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Wednesday, May 13, 2009

The History of Scrapbooking

Is it any wonder scrapbooking is such a popular pastime? People have always sought ways to remember the important people and events in their lives. In a way, quilts could be thought of as the first scrapbooks. Quilts were made from old clothing and bedding that was no longer useful in its original state. Thus the quilt became a way of remembering those people who wore that clothing or slept under that sheet, and the events of their lives could be passed down in little squares of fabric.

Today, paper scrapbooks (and Digital Scrapbooking) provide ways for modern record keepers to present the history of their families in a beautiful, meaningful way.

Scrapbooking Through History

The scrapbooks of old understandably look a lot different from those we have today, since for a long time photography, color printing and decorating methods we take for granted today were not available to scrapbookers.

The most common form of scrapbooking in the 1800s took place in what were known as commonplace books, which were little journals where people recorded sayings, events, newspaper clippings and wrote about their hobbies. These books were often homemade and decorated with things like leftover wallpaper.

Mark Twain designed scrapbooks with gummed pages that you could moisten in order to stick things to them, and he sold nearly 60 different scrapbooks through the Montgomery Ward catalog.

The first book on scrapbooking was published in the 1880s and various kinds of scrapbooks were very popular at that time.

Modern Times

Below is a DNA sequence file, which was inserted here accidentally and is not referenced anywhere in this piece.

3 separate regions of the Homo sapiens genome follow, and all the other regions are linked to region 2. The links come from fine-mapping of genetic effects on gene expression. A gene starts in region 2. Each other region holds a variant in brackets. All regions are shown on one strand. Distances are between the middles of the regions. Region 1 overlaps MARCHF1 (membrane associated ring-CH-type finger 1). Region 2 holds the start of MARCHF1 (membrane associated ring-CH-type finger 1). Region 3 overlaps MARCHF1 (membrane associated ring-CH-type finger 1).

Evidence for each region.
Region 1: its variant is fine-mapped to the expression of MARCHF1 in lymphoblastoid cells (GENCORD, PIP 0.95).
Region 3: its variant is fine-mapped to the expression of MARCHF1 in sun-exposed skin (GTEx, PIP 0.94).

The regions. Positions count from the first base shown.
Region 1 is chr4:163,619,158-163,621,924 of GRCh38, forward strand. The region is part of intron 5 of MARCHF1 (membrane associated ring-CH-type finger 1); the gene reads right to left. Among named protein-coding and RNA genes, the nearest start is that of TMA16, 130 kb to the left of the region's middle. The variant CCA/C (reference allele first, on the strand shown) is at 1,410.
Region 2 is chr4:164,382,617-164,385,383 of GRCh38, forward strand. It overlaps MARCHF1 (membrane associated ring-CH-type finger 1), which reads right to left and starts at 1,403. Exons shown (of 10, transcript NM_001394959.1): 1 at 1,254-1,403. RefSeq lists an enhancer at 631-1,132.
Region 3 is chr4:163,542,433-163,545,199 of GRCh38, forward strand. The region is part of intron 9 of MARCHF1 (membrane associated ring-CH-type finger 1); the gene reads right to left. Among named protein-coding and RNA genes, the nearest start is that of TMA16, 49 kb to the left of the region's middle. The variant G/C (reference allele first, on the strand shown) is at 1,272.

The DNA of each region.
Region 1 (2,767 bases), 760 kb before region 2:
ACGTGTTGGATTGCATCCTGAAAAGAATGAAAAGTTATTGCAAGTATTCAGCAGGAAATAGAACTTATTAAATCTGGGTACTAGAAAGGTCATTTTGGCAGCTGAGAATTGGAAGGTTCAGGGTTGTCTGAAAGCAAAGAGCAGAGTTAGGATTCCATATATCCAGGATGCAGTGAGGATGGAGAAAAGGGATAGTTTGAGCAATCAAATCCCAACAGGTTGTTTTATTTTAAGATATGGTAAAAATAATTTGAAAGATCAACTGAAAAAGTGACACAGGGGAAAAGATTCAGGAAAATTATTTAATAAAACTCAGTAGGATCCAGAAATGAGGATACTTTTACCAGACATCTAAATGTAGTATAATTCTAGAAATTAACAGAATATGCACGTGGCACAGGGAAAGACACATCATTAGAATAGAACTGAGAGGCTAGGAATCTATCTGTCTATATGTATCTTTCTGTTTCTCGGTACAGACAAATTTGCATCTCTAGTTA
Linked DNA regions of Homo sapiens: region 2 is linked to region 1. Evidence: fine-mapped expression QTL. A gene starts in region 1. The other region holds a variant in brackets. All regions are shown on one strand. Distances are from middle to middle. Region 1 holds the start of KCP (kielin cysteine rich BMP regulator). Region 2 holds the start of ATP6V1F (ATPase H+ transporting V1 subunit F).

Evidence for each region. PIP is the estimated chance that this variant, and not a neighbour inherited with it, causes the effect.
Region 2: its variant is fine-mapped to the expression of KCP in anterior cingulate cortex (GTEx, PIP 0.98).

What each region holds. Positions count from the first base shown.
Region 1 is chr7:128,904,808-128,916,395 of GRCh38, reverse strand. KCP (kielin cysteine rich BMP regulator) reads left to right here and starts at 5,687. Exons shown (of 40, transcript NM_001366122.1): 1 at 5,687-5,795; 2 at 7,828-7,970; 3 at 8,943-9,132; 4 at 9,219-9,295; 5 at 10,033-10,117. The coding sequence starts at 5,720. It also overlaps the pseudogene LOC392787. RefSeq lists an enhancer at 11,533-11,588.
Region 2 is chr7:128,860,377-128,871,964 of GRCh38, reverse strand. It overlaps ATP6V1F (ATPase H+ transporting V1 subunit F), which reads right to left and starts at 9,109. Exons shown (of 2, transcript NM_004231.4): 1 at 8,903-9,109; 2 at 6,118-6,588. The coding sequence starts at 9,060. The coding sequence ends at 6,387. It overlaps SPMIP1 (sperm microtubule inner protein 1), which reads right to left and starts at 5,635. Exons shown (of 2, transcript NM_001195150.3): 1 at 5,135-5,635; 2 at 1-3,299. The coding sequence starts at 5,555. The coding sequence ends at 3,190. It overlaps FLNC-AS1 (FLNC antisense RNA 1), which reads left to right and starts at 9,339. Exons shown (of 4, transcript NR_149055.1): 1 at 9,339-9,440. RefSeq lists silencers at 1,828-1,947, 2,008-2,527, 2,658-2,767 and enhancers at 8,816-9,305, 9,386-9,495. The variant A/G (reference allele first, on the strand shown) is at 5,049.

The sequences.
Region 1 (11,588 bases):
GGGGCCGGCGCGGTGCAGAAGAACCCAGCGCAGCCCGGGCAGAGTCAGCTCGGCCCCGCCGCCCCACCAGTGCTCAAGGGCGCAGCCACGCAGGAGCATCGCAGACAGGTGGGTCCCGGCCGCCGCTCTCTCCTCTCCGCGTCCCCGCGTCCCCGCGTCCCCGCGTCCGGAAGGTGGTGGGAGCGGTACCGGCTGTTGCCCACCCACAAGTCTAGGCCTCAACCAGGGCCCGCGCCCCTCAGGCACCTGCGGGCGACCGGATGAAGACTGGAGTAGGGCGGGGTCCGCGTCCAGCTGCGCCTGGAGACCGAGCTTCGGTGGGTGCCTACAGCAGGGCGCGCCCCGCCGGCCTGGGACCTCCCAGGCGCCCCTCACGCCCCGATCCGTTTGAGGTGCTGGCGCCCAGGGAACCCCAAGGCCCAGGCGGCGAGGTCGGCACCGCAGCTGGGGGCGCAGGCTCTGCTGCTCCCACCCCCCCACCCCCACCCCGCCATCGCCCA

As photographs became more widely available, some people stopped scrapbooking in favor of photo albums. But the resurgence in interest in genealogy in the 1970s sparked a trend back toward making scrapbooks to record family history, past as well as present.

Today, scrapbooking is one of the most popular crafts out there. Combining rubber stamping, card making, stickers, art, design, journaling, photography and many more crafts, scrapbooking is a versatile and very creative craft.

A visit to the craft store will offer a huge selection of scrapbooks, papers, die-cuts, stickers, glitter pens, pre-made layouts, stamps, brads, envelopes and much more that can be used on your scrapbooking pages.

Digital Scrapbooking

The newest technological development in the world of scrapbooking is the digital scrapbook. Since more people have digital cameras today (or use a scanner to make digital copies of older photos) a whole new market has cropped up around building scrapbook pages entirely on the computer.

You can add your own borders, layouts, pictures, journaling and other effects, then either print out the finished page, post it online, e-mail it to friends or burn it onto a CD to share with family and friends all over the world.

While traditional scrapbookers might not like the lack of sensuous appeal of a digitally designed scrapbook page (compared to the funky textures and complex combinations of materials available for paper scrapbook pages), doing your scrapbooks on the computer is a great way to share them with others.


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